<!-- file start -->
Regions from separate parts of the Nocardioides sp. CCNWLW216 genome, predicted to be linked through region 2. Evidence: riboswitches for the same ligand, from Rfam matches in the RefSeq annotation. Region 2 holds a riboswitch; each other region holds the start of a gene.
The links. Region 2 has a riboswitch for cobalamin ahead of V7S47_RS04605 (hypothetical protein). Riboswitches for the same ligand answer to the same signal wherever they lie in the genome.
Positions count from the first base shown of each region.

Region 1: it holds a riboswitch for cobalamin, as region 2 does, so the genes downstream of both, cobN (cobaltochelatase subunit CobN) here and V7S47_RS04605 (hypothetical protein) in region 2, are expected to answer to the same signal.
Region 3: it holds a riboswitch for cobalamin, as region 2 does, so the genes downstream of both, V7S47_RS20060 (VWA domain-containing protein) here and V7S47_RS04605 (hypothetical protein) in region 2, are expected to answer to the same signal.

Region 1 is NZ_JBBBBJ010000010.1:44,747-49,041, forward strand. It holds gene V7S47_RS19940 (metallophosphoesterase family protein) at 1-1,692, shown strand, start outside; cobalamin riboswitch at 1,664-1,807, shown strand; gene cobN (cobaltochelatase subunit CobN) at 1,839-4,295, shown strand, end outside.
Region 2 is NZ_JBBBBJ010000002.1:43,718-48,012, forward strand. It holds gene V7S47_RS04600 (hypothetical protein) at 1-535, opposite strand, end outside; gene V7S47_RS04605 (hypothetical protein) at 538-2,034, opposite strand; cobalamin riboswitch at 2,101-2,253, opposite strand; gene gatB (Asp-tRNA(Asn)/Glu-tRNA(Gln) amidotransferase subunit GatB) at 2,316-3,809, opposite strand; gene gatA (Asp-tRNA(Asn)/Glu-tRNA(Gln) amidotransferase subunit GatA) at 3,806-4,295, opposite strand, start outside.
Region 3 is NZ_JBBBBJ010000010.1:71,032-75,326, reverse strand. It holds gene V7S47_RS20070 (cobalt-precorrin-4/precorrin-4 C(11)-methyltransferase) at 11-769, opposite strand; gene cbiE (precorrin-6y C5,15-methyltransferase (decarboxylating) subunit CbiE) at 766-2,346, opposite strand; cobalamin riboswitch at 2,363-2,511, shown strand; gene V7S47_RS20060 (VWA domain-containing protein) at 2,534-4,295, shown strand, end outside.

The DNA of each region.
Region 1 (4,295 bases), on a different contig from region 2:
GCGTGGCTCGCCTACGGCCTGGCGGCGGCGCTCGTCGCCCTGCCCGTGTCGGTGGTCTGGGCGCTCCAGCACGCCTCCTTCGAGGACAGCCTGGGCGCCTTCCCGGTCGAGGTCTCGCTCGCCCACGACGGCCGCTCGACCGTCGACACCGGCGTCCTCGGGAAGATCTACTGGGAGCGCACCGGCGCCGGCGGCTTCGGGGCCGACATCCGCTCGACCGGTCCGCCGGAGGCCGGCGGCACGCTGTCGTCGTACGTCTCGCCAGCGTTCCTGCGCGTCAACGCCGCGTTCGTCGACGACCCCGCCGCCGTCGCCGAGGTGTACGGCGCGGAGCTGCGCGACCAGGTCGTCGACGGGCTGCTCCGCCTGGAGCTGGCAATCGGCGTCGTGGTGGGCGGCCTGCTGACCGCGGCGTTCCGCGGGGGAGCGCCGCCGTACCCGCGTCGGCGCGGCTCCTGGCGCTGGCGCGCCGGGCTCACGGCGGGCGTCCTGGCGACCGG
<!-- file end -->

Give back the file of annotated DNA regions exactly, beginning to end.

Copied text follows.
Regions from separate parts of the Nocardioides sp. CCNWLW216 genome, predicted to be linked through region 2. Evidence: riboswitches for the same ligand, from Rfam matches in the RefSeq annotation. Region 2 holds a riboswitch; each other region holds the start of a gene.
The links. Region 2 has a riboswitch for cobalamin ahead of V7S47_RS04605 (hypothetical protein). Riboswitches for the same ligand answer to the same signal wherever they lie in the genome.
Positions count from the first base shown of each region.

Region 1: it holds a riboswitch for cobalamin, as region 2 does, so the genes downstream of both, cobN (cobaltochelatase subunit CobN) here and V7S47_RS04605 (hypothetical protein) in region 2, are expected to answer to the same signal.
Region 3: it holds a riboswitch for cobalamin, as region 2 does, so the genes downstream of both, V7S47_RS20060 (VWA domain-containing protein) here and V7S47_RS04605 (hypothetical protein) in region 2, are expected to answer to the same signal.

Region 1 is NZ_JBBBBJ010000010.1:44,747-49,041, forward strand. It holds gene V7S47_RS19940 (metallophosphoesterase family protein) at 1-1,692, shown strand, start outside; cobalamin riboswitch at 1,664-1,807, shown strand; gene cobN (cobaltochelatase subunit CobN) at 1,839-4,295, shown strand, end outside.
Region 2 is NZ_JBBBBJ010000002.1:43,718-48,012, forward strand. It holds gene V7S47_RS04600 (hypothetical protein) at 1-535, opposite strand, end outside; gene V7S47_RS04605 (hypothetical protein) at 538-2,034, opposite strand; cobalamin riboswitch at 2,101-2,253, opposite strand; gene gatB (Asp-tRNA(Asn)/Glu-tRNA(Gln) amidotransferase subunit GatB) at 2,316-3,809, opposite strand; gene gatA (Asp-tRNA(Asn)/Glu-tRNA(Gln) amidotransferase subunit GatA) at 3,806-4,295, opposite strand, start outside.
Region 3 is NZ_JBBBBJ010000010.1:71,032-75,326, reverse strand. It holds gene V7S47_RS20070 (cobalt-precorrin-4/precorrin-4 C(11)-methyltransferase) at 11-769, opposite strand; gene cbiE (precorrin-6y C5,15-methyltransferase (decarboxylating) subunit CbiE) at 766-2,346, opposite strand; cobalamin riboswitch at 2,363-2,511, shown strand; gene V7S47_RS20060 (VWA domain-containing protein) at 2,534-4,295, shown strand, end outside.

The DNA of each region.
Region 1 (4,295 bases), on a different contig from region 2:
GCGTGGCTCGCCTACGGCCTGGCGGCGGCGCTCGTCGCCCTGCCCGTGTCGGTGGTCTGGGCGCTCCAGCACGCCTCCTTCGAGGACAGCCTGGGCGCCTTCCCGGTCGAGGTCTCGCTCGCCCACGACGGCCGCTCGACCGTCGACACCGGCGTCCTCGGGAAGATCTACTGGGAGCGCACCGGCGCCGGCGGCTTCGGGGCCGACATCCGCTCGACCGGTCCGCCGGAGGCCGGCGGCACGCTGTCGTCGTACGTCTCGCCAGCGTTCCTGCGCGTCAACGCCGCGTTCGTCGACGACCCCGCCGCCGTCGCCGAGGTGTACGGCGCGGAGCTGCGCGACCAGGTCGTCGACGGGCTGCTCCGCCTGGAGCTGGCAATCGGCGTCGTGGTGGGCGGCCTGCTGACCGCGGCGTTCCGCGGGGGAGCGCCGCCGTACCCGCGTCGGCGCGGCTCCTGGCGCTGGCGCGCCGGGCTCACGGCGGGCGTCCTGGCGACCGG